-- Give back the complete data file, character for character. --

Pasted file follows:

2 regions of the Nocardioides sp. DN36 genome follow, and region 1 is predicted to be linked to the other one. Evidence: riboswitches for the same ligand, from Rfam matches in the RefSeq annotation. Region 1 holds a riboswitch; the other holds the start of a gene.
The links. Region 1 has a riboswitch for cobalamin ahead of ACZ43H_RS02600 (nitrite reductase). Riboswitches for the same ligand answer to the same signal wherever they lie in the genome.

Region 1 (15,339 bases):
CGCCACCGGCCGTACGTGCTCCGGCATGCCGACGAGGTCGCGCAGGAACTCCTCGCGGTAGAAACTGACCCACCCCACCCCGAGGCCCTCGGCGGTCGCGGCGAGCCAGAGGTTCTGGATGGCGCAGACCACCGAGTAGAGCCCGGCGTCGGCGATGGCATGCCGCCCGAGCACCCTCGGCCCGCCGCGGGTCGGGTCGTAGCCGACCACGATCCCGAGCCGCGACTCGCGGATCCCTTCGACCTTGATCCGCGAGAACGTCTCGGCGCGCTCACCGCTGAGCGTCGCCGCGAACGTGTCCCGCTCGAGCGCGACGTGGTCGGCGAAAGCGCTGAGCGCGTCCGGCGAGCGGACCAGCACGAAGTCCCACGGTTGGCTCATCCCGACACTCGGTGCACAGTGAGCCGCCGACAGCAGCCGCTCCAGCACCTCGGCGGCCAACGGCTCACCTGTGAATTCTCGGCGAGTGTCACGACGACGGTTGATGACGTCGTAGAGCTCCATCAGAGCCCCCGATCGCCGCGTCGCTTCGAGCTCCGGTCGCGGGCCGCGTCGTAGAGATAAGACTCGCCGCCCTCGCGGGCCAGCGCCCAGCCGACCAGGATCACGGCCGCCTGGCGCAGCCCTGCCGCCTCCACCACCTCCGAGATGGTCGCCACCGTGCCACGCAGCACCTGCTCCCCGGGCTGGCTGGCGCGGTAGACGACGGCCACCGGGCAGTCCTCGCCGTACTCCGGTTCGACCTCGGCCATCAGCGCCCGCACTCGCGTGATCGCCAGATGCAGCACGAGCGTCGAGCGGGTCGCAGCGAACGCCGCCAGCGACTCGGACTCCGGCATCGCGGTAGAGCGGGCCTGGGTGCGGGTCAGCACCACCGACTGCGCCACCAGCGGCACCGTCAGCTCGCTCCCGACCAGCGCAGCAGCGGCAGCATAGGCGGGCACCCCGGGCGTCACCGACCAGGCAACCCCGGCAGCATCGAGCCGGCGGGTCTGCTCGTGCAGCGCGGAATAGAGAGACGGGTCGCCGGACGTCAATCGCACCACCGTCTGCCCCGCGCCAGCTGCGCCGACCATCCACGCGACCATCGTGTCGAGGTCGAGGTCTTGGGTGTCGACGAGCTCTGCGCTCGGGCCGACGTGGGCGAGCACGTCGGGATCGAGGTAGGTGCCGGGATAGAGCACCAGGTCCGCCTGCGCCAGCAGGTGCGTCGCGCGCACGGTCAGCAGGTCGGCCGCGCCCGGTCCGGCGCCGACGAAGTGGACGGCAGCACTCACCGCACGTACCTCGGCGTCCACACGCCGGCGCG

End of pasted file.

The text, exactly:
2 regions of the Nocardioides sp. DN36 genome follow, and region 1 is predicted to be linked to the other one. Evidence: riboswitches for the same ligand, from Rfam matches in the RefSeq annotation. Region 1 holds a riboswitch; the other holds the start of a gene.
The links. Region 1 has a riboswitch for cobalamin ahead of ACZ43H_RS02600 (nitrite reductase). Riboswitches for the same ligand answer to the same signal wherever they lie in the genome.

Region 1 (15,339 bases):
CGCCACCGGCCGTACGTGCTCCGGCATGCCGACGAGGTCGCGCAGGAACTCCTCGCGGTAGAAACTGACCCACCCCACCCCGAGGCCCTCGGCGGTCGCGGCGAGCCAGAGGTTCTGGATGGCGCAGACCACCGAGTAGAGCCCGGCGTCGGCGATGGCATGCCGCCCGAGCACCCTCGGCCCGCCGCGGGTCGGGTCGTAGCCGACCACGATCCCGAGCCGCGACTCGCGGATCCCTTCGACCTTGATCCGCGAGAACGTCTCGGCGCGCTCACCGCTGAGCGTCGCCGCGAACGTGTCCCGCTCGAGCGCGACGTGGTCGGCGAAAGCGCTGAGCGCGTCCGGCGAGCGGACCAGCACGAAGTCCCACGGTTGGCTCATCCCGACACTCGGTGCACAGTGAGCCGCCGACAGCAGCCGCTCCAGCACCTCGGCGGCCAACGGCTCACCTGTGAATTCTCGGCGAGTGTCACGACGACGGTTGATGACGTCGTAGAGCTCCATCAGAGCCCCCGATCGCCGCGTCGCTTCGAGCTCCGGTCGCGGGCCGCGTCGTAGAGATAAGACTCGCCGCCCTCGCGGGCCAGCGCCCAGCCGACCAGGATCACGGCCGCCTGGCGCAGCCCTGCCGCCTCCACCACCTCCGAGATGGTCGCCACCGTGCCACGCAGCACCTGCTCCCCGGGCTGGCTGGCGCGGTAGACGACGGCCACCGGGCAGTCCTCGCCGTACTCCGGTTCGACCTCGGCCATCAGCGCCCGCACTCGCGTGATCGCCAGATGCAGCACGAGCGTCGAGCGGGTCGCAGCGAACGCCGCCAGCGACTCGGACTCCGGCATCGCGGTAGAGCGGGCCTGGGTGCGGGTCAGCACCACCGACTGCGCCACCAGCGGCACCGTCAGCTCGCTCCCGACCAGCGCAGCAGCGGCAGCATAGGCGGGCACCCCGGGCGTCACCGACCAGGCAACCCCGGCAGCATCGAGCCGGCGGGTCTGCTCGTGCAGCGCGGAATAGAGAGACGGGTCGCCGGACGTCAATCGCACCACCGTCTGCCCCGCGCCAGCTGCGCCGACCATCCACGCGACCATCGTGTCGAGGTCGAGGTCTTGGGTGTCGACGAGCTCTGCGCTCGGGCCGACGTGGGCGAGCACGTCGGGATCGAGGTAGGTGCCGGGATAGAGCACCAGGTCCGCCTGCGCCAGCAGGTGCGTCGCGCGCACGGTCAGCAGGTCGGCCGCGCCCGGTCCGGCGCCGACGAAGTGGACGGCAGCACTCACCGCACGTACCTCGGCGTCCACACGCCGGCGCG